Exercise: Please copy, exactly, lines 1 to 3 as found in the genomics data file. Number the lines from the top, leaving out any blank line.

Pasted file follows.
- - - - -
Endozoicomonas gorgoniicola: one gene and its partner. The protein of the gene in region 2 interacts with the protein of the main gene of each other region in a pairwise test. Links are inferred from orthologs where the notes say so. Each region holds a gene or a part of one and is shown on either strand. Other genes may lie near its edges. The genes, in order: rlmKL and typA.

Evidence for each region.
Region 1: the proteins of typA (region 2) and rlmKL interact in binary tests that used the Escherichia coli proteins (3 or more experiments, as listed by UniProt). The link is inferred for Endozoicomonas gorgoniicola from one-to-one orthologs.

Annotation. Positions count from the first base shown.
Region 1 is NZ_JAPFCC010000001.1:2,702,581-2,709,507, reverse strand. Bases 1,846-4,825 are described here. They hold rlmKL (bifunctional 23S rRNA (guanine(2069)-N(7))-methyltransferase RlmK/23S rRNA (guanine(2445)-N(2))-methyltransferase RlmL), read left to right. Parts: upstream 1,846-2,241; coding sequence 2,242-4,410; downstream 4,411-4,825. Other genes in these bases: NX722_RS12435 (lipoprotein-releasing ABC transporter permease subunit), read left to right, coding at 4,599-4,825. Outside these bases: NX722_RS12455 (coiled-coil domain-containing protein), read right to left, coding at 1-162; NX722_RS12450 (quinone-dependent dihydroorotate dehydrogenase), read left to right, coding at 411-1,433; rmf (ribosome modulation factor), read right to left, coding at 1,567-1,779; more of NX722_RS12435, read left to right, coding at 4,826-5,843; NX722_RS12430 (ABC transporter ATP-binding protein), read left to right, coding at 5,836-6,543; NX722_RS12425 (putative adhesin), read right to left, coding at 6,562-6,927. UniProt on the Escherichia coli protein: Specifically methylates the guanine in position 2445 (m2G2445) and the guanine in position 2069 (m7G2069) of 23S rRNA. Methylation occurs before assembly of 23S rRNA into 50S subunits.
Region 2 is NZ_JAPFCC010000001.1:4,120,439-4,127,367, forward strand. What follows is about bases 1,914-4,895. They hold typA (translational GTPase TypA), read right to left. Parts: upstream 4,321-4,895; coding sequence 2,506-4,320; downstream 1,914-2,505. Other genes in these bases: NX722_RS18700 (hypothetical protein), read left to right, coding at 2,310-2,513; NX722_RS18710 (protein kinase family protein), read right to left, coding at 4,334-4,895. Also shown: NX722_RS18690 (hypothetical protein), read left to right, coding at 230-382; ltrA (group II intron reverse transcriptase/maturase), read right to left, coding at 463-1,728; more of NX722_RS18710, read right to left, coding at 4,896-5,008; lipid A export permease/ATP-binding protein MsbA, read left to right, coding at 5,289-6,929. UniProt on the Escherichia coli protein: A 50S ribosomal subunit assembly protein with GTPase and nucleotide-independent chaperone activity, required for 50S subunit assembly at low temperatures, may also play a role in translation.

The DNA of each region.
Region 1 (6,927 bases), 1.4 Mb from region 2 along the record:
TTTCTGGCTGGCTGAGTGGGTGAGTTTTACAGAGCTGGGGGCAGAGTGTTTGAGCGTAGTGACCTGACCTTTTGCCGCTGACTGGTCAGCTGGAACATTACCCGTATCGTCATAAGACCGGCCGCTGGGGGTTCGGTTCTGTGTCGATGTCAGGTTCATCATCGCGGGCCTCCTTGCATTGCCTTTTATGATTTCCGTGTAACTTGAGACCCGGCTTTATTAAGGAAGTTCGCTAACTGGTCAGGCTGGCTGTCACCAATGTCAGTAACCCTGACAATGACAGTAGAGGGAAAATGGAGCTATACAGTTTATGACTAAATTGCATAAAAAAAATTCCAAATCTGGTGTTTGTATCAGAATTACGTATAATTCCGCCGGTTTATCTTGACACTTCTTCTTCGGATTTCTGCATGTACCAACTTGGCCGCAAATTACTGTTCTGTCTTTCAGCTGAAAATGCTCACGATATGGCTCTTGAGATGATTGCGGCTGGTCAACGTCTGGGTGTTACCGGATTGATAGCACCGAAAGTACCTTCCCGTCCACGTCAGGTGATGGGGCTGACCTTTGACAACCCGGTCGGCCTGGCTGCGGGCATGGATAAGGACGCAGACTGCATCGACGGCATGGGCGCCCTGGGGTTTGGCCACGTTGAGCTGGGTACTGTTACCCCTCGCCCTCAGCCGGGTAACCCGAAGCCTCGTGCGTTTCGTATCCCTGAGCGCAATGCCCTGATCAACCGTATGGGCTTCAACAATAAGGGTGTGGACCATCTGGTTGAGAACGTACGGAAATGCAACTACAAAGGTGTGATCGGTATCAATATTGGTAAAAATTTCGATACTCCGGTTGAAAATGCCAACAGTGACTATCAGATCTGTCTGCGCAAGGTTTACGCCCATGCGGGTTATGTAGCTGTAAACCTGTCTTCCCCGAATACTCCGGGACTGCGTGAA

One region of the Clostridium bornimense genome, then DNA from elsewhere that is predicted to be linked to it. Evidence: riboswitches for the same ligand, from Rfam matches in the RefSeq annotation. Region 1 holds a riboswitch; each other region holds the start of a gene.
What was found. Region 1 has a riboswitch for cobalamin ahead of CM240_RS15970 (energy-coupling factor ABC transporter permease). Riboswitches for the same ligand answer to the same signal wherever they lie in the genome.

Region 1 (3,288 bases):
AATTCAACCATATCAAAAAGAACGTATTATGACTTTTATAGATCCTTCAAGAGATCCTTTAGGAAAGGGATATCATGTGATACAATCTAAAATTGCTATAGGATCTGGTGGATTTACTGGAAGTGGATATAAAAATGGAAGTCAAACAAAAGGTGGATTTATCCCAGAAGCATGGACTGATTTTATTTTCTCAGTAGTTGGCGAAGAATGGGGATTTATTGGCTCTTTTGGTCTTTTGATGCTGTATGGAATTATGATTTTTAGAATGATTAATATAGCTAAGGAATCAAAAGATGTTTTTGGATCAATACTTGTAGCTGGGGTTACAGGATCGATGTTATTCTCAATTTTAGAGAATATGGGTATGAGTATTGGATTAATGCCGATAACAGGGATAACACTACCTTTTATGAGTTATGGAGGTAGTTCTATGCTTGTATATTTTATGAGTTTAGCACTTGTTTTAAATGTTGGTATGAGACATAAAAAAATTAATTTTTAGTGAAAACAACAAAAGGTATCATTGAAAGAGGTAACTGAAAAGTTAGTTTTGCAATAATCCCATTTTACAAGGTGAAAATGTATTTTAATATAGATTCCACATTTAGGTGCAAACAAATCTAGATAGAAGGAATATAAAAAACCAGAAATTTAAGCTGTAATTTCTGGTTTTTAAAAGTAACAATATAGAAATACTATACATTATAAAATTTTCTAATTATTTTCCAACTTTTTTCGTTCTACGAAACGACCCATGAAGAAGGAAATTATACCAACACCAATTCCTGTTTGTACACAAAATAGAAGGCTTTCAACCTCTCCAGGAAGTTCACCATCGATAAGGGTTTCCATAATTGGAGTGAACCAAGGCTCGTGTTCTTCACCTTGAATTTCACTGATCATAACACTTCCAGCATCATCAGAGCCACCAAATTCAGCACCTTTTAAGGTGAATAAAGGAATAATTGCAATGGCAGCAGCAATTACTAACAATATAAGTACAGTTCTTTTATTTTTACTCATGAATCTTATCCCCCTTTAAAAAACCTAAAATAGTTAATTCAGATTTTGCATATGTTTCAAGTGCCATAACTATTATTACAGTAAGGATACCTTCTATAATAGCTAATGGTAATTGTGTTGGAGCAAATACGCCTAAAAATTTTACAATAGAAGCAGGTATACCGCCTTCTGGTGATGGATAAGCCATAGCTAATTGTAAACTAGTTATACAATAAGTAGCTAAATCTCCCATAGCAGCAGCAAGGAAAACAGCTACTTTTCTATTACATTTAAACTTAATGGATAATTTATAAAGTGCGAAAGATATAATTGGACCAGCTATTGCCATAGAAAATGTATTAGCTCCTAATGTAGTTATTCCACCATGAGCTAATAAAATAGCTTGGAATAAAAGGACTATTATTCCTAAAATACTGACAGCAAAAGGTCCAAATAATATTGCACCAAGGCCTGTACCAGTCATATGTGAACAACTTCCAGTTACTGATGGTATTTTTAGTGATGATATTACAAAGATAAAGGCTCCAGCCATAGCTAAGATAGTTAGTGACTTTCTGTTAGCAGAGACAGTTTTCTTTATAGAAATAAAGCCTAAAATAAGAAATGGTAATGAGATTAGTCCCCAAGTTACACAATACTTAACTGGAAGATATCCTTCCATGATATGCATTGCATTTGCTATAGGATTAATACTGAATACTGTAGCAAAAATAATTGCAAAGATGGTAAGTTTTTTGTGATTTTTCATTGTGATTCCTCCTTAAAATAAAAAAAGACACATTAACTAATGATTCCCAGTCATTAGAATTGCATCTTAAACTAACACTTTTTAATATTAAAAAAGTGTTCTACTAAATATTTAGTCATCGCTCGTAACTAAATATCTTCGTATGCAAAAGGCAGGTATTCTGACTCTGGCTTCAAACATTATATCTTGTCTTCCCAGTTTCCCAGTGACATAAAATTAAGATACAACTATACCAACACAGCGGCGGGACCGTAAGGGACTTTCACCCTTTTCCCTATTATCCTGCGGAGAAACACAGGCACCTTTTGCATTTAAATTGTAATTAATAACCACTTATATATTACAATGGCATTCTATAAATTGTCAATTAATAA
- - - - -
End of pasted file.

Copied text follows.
Endozoicomonas gorgoniicola: one gene and its partner. The protein of the gene in region 2 interacts with the protein of the main gene of each other region in a pairwise test. Links are inferred from orthologs where the notes say so. Each region holds a gene or a part of one and is shown on either strand. Other genes may lie near its edges. The genes, in order: rlmKL and typA.

Evidence for each region.
Region 1: the proteins of typA (region 2) and rlmKL interact in binary tests that used the Escherichia coli proteins (3 or more experiments, as listed by UniProt). The link is inferred for Endozoicomonas gorgoniicola from one-to-one orthologs.